The bitter pill

A drug with fatal side-effects may be reintroduced in the US

 
Published: Saturday 04 July 2015

the us Food and Drug Administration ( fda ) is planning to reintroduce Lotronex, a drug that was withdrawn from us markets in November 2000 because of its fatal side-effects. The drug is used to treat Irritable Bowel Syndrome ( ibs ), a debilitating disease characterised by excruciating pain in the abdomen.

The drug can damage the intestine by reducing the flow of blood to it. In some cases it can also lead to death. The disease affects nearly 15 per cent of the us population, most of whom are women. After reports of the drugs' adverse side-effects, the drug was withdrawn from the markets. Now, GlaxoSmithKline ( gsk ), the multinational pharmaceutical company that manufacturers Lotronex, is negotiating with fda to reintroduce the drug in the market.

This move has been severely criticised by Richard Horton, editor of The Lancet , a medical journal published from the uk . Horton has cited the us Prescription Drug User Fee Act as the cause of the problem in his editorial. "Since the implementation of the act, whereby, fda receives direct funding of us $329 million from pharmaceutical industry to hire almost 700 medical officers to review new products, the standards for drug approval have declined," writes Horton. "Senior fda officials pressurise many researchers to approve new drugs. They receive inappropriate calls from the sponsor about the drug under review and they opine that fda too often interferes on the company's behalf in the drug approval process," states Horton.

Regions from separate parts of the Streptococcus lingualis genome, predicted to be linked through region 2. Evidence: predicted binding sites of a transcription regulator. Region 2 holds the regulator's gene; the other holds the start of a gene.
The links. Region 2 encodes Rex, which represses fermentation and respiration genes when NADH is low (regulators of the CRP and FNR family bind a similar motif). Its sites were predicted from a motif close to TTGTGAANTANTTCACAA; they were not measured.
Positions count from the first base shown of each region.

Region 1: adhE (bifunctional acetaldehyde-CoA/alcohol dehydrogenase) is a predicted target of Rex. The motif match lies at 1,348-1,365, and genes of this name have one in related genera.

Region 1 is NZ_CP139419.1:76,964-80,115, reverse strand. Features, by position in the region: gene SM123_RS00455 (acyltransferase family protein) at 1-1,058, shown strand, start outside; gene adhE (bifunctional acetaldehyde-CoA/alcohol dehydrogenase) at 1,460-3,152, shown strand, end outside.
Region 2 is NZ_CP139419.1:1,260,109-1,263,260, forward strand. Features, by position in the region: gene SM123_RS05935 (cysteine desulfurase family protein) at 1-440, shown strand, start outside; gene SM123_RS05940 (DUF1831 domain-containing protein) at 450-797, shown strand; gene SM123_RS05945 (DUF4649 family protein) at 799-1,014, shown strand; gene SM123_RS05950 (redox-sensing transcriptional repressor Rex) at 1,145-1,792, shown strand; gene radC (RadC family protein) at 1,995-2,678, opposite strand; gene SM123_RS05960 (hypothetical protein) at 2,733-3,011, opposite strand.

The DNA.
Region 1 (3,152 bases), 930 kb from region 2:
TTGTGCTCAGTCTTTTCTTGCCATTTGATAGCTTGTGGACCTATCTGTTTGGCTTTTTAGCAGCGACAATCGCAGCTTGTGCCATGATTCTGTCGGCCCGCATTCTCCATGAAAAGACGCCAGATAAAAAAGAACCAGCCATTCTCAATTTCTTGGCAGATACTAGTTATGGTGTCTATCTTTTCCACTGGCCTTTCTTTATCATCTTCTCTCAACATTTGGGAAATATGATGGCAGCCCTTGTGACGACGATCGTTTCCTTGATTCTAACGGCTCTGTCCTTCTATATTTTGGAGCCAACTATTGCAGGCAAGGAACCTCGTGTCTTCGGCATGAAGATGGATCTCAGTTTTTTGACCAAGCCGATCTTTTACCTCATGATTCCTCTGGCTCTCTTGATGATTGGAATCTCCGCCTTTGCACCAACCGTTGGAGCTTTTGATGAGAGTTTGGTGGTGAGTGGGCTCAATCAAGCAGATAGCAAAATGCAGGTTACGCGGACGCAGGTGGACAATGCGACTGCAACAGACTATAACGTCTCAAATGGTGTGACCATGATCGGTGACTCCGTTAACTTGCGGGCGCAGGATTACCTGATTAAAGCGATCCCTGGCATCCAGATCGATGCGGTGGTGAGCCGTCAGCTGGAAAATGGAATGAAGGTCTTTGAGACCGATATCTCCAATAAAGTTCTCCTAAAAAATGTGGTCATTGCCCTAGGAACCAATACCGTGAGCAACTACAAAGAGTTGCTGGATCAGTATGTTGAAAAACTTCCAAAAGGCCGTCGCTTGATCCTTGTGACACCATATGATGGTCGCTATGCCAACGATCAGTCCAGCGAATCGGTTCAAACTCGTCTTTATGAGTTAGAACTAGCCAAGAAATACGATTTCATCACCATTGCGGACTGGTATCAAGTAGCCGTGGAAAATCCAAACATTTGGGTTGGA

fda had earlier approved Lotronex after a seven-month review as part of a "fast track" approval process. Ignoring the scientists' warnings about the side-effects of the drug, fda officials had approved it. They also excluded the scientists from further discussions. fda had warned that the usage of the medicine must be discontinued when the patient experiences abdominal pain. As pain is a symptom of ibs too, the fda scientists felt that the patient or the doctor would not be able to ascertain the cause of the abdominal pain -- the drug or ibs . Horton said that fda is a "servant of the industry" and blames it for covert behaviour totally against the set procedure of drug approval. fda has not yet commented on the allegations. "We regard the editorial as misleading. There have been discussions between fda and gsk officials according to the usual regulatory and industry practices," says Martin Sutton, spokesperson of gsk

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